Curfew in effect for Leon County

Photo courtesy Leon County website

Tallahassee has endured its fair share of violence during recent protests and tragic killings in Leon County. After much consideration Leon County commissions have implemented a mandatory curfew that took effect Wednesday.

It goes from 11 p.m. to 5 a.m.  and it will last until Tuesday morning September 8. The curfew comes after a shooting of four individuals on Old Bainbridge Road Monday night. During protest on Saturday, a counter-protester pulled a gun and waved it at people in the crowd.

Also, three people were shot last week on Joe Louis Street, and a fatal shooting of a 26-year old man took place on Ox Bow Circle.

The authorities think that this will be the best decision to decrease violence and protect citizens throughout the community.

Antony Johnson, a former police officer, is sorry to see violence continue to increase in the capital city.

“I think we as a community are being punished for the mistakes that the local authorities did wrong during the protest earlier this year and last weekend. The city of Tallahassee and local city officials gave in too much to the people that protested earlier this year. They did not set precedents and control the situations. TPD basically let some protest take over our city streets. They allowed them to block traffic and just do as they pleased. I support peaceful protest but at the same time you have to do it right. Now as a citizen I have to abide by a curfew.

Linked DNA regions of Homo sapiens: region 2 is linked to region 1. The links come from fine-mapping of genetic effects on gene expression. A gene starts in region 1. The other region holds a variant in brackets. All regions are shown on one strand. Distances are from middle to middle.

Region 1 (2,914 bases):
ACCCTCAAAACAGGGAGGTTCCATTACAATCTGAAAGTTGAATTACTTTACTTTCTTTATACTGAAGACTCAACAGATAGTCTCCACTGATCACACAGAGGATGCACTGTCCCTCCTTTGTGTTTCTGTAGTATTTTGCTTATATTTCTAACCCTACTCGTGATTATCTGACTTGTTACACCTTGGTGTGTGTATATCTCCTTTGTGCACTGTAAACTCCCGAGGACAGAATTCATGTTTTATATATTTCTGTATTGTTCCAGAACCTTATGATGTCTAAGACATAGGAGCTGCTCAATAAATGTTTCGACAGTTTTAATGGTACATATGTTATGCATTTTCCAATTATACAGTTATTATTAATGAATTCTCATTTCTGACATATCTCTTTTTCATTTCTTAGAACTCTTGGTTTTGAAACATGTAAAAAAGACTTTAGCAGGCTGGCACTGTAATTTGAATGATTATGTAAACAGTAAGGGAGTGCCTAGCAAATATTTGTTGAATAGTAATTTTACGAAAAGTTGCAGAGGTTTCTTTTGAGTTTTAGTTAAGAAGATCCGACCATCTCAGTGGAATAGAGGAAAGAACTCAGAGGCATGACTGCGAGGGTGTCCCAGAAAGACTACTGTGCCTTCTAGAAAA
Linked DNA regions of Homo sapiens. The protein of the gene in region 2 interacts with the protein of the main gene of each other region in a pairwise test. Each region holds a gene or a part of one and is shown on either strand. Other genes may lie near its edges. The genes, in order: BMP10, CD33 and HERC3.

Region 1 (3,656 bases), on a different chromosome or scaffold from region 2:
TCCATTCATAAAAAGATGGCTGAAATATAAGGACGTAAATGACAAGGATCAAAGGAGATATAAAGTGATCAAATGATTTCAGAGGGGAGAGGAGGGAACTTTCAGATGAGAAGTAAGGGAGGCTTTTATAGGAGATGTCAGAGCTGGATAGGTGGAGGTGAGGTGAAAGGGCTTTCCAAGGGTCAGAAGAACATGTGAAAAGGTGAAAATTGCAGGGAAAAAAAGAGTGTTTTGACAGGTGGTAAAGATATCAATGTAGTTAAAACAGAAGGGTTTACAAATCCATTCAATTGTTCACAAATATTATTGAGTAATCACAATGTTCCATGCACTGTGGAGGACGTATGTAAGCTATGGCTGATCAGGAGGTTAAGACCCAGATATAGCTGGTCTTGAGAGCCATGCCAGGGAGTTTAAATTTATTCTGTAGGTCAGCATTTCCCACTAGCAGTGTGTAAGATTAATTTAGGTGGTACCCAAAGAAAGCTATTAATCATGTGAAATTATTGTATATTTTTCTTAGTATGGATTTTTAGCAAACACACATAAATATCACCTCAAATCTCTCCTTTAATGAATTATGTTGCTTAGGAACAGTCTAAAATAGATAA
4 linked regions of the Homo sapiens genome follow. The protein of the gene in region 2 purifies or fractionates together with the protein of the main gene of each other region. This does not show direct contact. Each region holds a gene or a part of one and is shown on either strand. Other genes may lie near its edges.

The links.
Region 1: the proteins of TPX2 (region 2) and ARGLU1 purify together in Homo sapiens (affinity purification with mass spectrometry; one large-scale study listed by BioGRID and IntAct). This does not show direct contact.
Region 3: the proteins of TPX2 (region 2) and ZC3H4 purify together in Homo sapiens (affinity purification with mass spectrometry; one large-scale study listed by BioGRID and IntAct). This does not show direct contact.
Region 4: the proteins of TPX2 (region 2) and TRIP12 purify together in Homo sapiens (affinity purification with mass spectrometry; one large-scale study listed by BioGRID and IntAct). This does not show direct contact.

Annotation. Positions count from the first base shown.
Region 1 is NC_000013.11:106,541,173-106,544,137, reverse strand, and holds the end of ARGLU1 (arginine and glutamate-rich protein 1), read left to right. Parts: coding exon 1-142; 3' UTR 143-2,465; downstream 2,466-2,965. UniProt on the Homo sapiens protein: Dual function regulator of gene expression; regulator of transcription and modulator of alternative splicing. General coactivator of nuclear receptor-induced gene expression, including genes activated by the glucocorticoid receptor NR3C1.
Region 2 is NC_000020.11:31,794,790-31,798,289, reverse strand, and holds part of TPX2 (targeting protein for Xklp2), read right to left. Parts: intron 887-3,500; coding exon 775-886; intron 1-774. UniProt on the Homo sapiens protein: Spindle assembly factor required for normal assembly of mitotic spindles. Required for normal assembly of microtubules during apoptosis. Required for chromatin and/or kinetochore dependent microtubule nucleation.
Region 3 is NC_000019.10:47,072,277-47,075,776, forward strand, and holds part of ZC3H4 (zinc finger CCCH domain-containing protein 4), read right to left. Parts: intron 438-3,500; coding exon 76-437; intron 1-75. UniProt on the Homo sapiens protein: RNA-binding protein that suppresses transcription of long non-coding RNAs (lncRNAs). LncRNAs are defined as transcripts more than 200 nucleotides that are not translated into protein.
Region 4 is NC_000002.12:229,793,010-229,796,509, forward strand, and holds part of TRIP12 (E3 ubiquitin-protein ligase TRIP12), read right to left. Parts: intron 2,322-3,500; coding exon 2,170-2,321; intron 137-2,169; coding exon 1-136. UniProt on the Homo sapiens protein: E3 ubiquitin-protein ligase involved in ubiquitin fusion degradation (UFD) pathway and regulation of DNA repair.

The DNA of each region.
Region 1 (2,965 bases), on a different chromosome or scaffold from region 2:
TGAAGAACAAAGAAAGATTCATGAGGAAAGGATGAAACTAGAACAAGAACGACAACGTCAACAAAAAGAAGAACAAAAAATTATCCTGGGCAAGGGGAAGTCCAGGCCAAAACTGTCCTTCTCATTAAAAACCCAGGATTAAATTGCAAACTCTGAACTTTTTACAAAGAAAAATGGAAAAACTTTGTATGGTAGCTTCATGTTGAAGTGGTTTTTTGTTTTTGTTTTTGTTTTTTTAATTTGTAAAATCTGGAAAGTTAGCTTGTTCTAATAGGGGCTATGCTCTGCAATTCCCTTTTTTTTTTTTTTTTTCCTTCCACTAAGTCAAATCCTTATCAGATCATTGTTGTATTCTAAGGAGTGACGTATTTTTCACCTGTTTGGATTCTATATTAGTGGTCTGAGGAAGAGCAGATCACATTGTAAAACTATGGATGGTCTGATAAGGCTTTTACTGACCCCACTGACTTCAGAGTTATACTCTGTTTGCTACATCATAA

“TPD and city officials have to be the authority or else Tallahassee will be like the other cities with riots and destruction to property,” he added.

Most members of the Tallahassee community do not understand the purpose of another “curfew” and don’t think much change will happen with the new guidelines in  place.

“I believe that the curfew should not be enforced. It is really pointless because it abridges upon the right to peacefully assemble because people are being unjustly killed. We are afforded that right under the Constitution that governs our country,” said Sarah Mason, a law student at Florida State University.

As the mandatory curfew begins, some community members understand why the curfew was implemented and are at ease that city officials are working to ensure safety.

“I feel that the curfew is warranted because there has been a rise in gun violence, the community is hypersensitive, and being reckless. It may not solve all of the issues but at least the city officials are trying to do something,” Kelley Morton said.